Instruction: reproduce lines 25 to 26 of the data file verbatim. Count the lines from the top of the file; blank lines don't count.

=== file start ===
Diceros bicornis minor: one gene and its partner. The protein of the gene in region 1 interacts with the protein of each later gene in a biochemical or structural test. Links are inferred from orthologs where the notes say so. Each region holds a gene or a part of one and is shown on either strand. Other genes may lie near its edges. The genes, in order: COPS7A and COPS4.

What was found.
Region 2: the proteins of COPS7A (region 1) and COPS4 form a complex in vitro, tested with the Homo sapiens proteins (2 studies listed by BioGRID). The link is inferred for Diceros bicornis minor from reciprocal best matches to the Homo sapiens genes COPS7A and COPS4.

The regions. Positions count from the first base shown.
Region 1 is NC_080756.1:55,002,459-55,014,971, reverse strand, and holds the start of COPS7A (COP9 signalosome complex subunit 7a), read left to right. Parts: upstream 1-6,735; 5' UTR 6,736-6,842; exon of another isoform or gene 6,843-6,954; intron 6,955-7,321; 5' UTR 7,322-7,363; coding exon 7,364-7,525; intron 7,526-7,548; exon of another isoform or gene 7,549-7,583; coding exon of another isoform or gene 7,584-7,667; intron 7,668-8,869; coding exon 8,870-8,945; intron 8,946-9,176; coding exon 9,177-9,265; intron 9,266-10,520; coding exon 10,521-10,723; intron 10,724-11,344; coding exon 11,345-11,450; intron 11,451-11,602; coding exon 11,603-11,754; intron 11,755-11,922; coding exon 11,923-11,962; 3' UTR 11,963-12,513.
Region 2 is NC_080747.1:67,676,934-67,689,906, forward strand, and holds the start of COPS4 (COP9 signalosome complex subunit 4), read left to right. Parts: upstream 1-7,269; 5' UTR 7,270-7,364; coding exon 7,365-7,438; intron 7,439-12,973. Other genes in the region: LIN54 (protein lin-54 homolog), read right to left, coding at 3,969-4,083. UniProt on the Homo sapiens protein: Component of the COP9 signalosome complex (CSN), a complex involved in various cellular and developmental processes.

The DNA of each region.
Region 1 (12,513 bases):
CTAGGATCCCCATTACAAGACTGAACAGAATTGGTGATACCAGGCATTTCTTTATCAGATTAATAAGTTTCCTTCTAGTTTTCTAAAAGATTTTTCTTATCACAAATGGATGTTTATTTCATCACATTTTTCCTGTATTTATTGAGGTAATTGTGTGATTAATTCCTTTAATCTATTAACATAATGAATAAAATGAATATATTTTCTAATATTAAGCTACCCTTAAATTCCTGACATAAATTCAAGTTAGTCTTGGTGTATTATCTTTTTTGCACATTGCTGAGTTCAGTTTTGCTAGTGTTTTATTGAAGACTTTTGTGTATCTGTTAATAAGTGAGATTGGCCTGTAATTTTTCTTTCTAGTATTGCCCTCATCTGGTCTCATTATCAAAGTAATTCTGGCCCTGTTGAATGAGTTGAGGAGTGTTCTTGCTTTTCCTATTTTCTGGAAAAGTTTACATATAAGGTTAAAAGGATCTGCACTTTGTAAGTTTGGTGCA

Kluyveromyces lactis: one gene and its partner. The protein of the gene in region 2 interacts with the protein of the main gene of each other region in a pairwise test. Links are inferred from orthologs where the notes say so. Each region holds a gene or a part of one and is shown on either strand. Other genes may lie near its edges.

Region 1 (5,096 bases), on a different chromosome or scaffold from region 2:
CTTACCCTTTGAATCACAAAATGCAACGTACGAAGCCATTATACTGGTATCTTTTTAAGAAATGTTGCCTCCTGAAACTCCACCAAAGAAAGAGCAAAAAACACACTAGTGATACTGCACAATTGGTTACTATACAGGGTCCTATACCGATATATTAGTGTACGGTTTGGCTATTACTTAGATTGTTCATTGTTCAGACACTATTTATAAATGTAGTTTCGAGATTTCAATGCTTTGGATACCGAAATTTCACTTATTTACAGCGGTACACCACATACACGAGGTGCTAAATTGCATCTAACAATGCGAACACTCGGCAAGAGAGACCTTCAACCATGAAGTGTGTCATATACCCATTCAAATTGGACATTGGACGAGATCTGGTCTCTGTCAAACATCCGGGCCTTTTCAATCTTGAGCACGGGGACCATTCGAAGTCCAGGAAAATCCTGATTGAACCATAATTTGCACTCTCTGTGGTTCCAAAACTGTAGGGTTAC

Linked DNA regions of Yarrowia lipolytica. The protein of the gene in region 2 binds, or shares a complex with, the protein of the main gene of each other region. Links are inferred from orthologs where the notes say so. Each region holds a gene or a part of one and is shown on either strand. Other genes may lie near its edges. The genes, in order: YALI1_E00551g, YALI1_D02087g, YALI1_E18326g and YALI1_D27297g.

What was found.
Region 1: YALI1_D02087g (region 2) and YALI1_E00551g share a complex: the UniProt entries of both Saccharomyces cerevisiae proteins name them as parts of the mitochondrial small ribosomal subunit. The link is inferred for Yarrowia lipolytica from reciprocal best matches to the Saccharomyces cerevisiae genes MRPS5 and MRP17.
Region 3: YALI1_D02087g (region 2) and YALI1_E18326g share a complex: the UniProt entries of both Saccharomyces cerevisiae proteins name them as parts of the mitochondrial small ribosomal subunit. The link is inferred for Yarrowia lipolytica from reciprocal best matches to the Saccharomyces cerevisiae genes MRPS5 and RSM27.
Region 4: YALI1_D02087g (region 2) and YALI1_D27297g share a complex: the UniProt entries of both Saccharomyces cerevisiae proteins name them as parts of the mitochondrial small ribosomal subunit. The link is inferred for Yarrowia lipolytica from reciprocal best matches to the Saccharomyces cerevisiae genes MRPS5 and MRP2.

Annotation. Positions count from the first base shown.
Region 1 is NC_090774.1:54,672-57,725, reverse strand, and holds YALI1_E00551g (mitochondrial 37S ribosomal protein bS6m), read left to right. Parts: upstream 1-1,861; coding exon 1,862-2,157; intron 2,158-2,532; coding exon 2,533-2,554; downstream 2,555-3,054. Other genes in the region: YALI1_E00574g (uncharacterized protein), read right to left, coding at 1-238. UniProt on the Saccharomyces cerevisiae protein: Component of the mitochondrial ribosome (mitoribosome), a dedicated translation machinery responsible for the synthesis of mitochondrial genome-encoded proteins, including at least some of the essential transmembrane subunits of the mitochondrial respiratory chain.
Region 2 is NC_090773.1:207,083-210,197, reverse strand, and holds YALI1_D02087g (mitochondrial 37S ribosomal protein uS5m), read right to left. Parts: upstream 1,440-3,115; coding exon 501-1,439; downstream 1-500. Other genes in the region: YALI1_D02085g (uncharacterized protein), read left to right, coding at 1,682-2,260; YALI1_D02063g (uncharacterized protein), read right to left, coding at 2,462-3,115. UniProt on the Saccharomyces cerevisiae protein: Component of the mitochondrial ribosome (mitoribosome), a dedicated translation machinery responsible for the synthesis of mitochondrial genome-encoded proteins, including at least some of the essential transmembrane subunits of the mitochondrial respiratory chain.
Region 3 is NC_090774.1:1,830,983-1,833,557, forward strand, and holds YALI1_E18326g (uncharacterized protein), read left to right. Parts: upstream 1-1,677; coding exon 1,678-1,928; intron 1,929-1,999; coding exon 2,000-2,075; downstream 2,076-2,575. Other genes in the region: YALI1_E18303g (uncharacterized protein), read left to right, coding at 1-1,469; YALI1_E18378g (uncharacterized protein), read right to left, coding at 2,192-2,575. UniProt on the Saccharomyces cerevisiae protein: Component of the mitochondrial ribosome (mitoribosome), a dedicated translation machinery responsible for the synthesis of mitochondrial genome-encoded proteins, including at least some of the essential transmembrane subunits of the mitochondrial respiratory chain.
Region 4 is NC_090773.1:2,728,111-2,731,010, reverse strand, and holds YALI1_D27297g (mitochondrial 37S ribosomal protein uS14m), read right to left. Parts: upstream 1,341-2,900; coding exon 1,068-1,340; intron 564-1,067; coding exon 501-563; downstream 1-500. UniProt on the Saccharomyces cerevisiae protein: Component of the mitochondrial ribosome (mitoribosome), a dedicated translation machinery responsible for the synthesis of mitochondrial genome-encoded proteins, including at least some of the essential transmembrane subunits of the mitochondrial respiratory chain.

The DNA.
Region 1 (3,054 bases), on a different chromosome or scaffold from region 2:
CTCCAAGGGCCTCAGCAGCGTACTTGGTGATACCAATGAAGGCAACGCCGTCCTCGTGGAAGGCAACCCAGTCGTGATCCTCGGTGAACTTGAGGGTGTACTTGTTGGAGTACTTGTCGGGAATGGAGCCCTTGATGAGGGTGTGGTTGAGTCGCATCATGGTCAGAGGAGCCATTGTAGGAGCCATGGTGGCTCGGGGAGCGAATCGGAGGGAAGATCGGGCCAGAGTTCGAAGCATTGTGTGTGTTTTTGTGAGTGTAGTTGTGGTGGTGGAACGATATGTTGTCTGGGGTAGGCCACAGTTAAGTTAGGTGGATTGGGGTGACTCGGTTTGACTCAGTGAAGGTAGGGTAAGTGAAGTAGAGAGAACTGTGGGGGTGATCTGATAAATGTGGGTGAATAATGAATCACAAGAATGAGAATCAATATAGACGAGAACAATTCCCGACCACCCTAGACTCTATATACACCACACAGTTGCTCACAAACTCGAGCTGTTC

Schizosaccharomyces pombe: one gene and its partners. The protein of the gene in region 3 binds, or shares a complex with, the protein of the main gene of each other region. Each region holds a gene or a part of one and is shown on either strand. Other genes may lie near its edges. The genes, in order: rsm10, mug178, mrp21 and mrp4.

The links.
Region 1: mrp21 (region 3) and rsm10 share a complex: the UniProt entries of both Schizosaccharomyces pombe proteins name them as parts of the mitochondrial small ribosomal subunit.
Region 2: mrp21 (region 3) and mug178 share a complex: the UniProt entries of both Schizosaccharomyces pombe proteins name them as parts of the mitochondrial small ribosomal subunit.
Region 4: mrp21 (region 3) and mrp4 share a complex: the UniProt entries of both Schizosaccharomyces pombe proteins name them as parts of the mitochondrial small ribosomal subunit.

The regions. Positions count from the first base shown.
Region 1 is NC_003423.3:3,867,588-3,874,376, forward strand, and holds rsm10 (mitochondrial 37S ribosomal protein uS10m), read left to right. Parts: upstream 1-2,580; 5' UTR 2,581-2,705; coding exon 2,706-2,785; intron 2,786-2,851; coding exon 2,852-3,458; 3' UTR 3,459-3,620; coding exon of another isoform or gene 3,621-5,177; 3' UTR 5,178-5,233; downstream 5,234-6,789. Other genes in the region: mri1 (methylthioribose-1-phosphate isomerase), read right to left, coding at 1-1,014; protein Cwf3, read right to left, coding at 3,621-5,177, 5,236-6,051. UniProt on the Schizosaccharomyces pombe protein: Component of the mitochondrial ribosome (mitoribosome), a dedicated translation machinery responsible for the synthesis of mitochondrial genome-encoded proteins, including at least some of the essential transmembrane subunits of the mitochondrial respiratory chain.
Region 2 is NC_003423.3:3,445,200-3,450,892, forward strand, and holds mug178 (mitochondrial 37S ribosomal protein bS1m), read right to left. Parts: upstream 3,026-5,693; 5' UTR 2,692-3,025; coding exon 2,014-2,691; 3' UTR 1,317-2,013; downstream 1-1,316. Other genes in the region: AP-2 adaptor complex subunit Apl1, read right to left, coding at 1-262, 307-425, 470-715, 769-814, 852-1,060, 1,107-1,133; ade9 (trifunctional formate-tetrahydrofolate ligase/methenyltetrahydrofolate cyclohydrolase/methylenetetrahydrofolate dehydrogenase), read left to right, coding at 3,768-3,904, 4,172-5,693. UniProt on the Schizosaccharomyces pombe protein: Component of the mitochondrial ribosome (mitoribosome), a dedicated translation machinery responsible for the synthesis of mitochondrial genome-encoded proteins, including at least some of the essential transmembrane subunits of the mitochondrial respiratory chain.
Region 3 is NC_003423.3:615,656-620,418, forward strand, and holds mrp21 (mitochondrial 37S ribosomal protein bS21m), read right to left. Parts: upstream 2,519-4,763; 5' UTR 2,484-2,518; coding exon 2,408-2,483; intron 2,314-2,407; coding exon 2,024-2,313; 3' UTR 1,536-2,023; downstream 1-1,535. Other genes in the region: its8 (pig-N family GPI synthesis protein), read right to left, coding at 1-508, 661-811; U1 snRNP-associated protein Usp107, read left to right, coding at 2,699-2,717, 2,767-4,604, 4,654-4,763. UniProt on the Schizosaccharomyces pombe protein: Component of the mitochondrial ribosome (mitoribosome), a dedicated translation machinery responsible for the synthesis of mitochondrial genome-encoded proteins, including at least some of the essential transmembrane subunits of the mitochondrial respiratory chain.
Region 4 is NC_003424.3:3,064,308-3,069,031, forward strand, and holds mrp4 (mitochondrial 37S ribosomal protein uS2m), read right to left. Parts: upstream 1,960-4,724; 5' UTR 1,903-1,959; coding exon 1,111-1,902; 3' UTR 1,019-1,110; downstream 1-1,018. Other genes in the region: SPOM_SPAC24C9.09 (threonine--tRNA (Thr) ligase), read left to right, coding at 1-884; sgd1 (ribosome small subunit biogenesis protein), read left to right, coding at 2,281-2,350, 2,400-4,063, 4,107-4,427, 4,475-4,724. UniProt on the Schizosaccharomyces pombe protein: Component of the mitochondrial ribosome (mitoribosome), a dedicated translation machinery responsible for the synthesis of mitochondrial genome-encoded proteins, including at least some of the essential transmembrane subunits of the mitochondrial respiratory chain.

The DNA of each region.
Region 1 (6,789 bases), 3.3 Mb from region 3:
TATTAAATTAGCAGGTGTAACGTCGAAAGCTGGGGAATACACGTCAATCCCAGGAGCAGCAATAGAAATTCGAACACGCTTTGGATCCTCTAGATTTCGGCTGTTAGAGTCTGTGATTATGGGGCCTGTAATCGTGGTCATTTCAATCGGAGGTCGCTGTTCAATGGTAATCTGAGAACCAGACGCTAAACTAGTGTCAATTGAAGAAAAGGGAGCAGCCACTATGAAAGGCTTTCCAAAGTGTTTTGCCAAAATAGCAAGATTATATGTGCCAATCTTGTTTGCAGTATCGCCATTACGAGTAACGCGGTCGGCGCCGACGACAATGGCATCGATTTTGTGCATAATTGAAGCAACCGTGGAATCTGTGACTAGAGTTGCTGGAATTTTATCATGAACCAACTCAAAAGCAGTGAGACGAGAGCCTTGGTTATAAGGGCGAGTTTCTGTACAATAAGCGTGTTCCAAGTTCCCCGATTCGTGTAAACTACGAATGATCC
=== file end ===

CTCCAAGGGCCTCAGCAGCGTACTTGGTGATACCAATGAAGGCAACGCCGTCCTCGTGGAAGGCAACCCAGTCGTGATCCTCGGTGAACTTGAGGGTGTACTTGTTGGAGTACTTGTCGGGAATGGAGCCCTTGATGAGGGTGTGGTTGAGTCGCATCATGGTCAGAGGAGCCATTGTAGGAGCCATGGTGGCTCGGGGAGCGAATCGGAGGGAAGATCGGGCCAGAGTTCGAAGCATTGTGTGTGTTTTTGTGAGTGTAGTTGTGGTGGTGGAACGATATGTTGTCTGGGGTAGGCCACAGTTAAGTTAGGTGGATTGGGGTGACTCGGTTTGACTCAGTGAAGGTAGGGTAAGTGAAGTAGAGAGAACTGTGGGGGTGATCTGATAAATGTGGGTGAATAATGAATCACAAGAATGAGAATCAATATAGACGAGAACAATTCCCGACCACCCTAGACTCTATATACACCACACAGTTGCTCACAAACTCGAGCTGTTC

Schizosaccharomyces pombe: one gene and its partners. The protein of the gene in region 3 binds, or shares a complex with, the protein of the main gene of each other region. Each region holds a gene or a part of one and is shown on either strand. Other genes may lie near its edges. The genes, in order: rsm10, mug178, mrp21 and mrp4.